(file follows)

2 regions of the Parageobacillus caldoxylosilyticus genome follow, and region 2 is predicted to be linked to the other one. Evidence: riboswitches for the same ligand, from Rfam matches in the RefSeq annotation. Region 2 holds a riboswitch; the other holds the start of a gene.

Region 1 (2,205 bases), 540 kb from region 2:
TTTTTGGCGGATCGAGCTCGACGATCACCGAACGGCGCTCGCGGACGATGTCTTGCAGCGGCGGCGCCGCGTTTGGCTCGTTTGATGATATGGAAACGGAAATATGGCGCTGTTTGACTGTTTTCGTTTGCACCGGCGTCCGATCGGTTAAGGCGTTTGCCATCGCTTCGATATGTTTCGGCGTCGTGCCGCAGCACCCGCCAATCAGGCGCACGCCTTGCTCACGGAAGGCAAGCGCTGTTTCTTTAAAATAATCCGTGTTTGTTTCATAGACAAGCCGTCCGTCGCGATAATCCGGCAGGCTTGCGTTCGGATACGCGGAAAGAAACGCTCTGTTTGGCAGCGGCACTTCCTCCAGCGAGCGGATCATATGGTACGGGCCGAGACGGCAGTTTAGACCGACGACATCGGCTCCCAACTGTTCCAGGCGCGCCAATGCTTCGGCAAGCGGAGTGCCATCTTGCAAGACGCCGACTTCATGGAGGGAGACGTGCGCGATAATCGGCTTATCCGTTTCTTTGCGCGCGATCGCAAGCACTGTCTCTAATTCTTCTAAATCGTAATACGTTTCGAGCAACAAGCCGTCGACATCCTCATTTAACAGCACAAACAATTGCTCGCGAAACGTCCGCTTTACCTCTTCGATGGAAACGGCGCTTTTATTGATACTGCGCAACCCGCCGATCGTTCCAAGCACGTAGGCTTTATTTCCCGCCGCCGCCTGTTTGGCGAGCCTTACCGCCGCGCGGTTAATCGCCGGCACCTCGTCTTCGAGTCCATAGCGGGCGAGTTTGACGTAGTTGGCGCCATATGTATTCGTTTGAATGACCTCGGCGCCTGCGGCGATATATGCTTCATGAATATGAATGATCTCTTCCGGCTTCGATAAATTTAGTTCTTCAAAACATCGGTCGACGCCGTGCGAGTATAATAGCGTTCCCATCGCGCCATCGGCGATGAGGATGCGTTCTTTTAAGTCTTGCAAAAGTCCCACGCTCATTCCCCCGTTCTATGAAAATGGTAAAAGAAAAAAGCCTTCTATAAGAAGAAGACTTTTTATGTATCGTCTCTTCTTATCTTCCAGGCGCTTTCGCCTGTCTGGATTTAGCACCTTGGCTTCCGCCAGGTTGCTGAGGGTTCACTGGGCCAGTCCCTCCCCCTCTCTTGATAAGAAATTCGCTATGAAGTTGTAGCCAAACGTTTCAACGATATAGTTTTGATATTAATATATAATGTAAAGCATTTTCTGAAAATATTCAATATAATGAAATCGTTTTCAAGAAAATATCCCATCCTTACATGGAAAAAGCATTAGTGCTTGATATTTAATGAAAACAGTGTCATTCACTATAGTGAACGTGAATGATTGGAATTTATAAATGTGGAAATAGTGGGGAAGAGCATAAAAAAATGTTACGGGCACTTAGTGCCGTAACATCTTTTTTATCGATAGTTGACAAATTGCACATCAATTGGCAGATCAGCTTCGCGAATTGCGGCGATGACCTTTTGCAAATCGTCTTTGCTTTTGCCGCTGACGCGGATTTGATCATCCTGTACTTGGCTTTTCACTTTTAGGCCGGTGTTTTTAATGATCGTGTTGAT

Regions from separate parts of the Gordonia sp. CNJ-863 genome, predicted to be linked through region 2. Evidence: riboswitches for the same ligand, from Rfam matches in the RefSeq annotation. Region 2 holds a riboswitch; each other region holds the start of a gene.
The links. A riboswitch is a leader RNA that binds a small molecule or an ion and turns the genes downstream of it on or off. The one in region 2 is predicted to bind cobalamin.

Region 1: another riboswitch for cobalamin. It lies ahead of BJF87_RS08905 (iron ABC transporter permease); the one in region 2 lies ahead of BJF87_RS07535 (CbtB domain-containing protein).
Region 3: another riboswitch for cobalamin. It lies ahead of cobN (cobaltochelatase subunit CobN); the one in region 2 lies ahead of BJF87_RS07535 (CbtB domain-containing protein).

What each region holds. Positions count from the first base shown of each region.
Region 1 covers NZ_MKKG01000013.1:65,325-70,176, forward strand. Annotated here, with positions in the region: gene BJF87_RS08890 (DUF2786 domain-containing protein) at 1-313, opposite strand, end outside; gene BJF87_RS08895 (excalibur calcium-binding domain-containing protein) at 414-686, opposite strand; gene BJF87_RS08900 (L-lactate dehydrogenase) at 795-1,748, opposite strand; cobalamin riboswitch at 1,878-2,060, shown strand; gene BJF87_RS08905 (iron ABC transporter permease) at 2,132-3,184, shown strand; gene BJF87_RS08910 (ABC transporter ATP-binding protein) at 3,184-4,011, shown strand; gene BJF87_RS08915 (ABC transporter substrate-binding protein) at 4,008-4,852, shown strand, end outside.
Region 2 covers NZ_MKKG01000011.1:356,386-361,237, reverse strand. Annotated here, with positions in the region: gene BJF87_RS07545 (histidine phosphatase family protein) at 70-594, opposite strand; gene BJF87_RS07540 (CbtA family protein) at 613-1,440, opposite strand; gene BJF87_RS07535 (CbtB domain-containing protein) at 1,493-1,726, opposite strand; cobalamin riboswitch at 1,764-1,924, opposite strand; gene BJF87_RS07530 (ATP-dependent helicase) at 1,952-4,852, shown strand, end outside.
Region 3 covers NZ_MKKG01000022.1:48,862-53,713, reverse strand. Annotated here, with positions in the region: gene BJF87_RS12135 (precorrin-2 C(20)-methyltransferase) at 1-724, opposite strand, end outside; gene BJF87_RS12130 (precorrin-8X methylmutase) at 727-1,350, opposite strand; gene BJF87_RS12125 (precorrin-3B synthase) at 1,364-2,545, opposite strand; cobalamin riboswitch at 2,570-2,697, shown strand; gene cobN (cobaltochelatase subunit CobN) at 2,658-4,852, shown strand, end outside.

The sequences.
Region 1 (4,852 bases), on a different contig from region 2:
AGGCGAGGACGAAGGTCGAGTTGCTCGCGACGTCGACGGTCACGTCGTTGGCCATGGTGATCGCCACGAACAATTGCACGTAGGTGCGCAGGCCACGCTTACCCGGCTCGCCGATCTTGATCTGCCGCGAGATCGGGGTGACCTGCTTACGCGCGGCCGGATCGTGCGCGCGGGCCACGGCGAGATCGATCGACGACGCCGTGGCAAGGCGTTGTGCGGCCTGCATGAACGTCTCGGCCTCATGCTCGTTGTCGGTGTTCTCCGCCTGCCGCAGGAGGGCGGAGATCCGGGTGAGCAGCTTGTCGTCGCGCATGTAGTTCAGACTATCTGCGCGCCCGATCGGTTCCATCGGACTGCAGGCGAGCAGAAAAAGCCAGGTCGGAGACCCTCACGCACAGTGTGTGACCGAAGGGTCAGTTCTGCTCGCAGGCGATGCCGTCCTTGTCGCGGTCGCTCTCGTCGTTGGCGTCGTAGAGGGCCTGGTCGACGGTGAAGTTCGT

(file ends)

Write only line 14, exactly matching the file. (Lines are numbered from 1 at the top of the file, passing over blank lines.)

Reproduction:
AGGCGAGGACGAAGGTCGAGTTGCTCGCGACGTCGACGGTCACGTCGTTGGCCATGGTGATCGCCACGAACAATTGCACGTAGGTGCGCAGGCCACGCTTACCCGGCTCGCCGATCTTGATCTGCCGCGAGATCGGGGTGACCTGCTTACGCGCGGCCGGATCGTGCGCGCGGGCCACGGCGAGATCGATCGACGACGCCGTGGCAAGGCGTTGTGCGGCCTGCATGAACGTCTCGGCCTCATGCTCGTTGTCGGTGTTCTCCGCCTGCCGCAGGAGGGCGGAGATCCGGGTGAGCAGCTTGTCGTCGCGCATGTAGTTCAGACTATCTGCGCGCCCGATCGGTTCCATCGGACTGCAGGCGAGCAGAAAAAGCCAGGTCGGAGACCCTCACGCACAGTGTGTGACCGAAGGGTCAGTTCTGCTCGCAGGCGATGCCGTCCTTGTCGCGGTCGCTCTCGTCGTTGGCGTCGTAGAGGGCCTGGTCGACGGTGAAGTTCGT